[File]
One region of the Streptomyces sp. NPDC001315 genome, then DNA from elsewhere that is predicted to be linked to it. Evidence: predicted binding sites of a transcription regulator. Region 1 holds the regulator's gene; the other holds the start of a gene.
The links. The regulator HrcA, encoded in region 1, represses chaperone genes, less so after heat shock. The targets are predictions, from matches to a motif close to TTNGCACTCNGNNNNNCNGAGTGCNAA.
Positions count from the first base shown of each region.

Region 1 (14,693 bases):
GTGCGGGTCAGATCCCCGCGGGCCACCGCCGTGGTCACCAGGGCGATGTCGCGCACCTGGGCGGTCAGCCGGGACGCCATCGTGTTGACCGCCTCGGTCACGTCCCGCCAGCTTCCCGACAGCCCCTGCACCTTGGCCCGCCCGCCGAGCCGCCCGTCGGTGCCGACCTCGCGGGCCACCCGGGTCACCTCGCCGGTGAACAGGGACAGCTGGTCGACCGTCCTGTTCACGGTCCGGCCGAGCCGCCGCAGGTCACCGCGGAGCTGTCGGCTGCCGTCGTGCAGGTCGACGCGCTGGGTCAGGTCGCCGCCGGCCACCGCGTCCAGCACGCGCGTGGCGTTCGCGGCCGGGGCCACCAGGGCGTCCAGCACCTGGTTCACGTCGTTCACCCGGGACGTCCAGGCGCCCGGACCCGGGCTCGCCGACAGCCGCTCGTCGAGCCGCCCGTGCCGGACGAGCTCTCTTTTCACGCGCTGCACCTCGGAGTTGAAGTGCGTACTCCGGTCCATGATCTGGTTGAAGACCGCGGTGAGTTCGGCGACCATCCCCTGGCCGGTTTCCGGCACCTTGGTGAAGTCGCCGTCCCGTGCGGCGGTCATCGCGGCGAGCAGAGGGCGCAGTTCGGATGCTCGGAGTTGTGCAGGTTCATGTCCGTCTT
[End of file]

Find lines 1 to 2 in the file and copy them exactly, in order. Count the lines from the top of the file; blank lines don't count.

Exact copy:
One region of the Streptomyces sp. NPDC001315 genome, then DNA from elsewhere that is predicted to be linked to it. Evidence: predicted binding sites of a transcription regulator. Region 1 holds the regulator's gene; the other holds the start of a gene.
The links. The regulator HrcA, encoded in region 1, represses chaperone genes, less so after heat shock. The targets are predictions, from matches to a motif close to TTNGCACTCNGNNNNNCNGAGTGCNAA.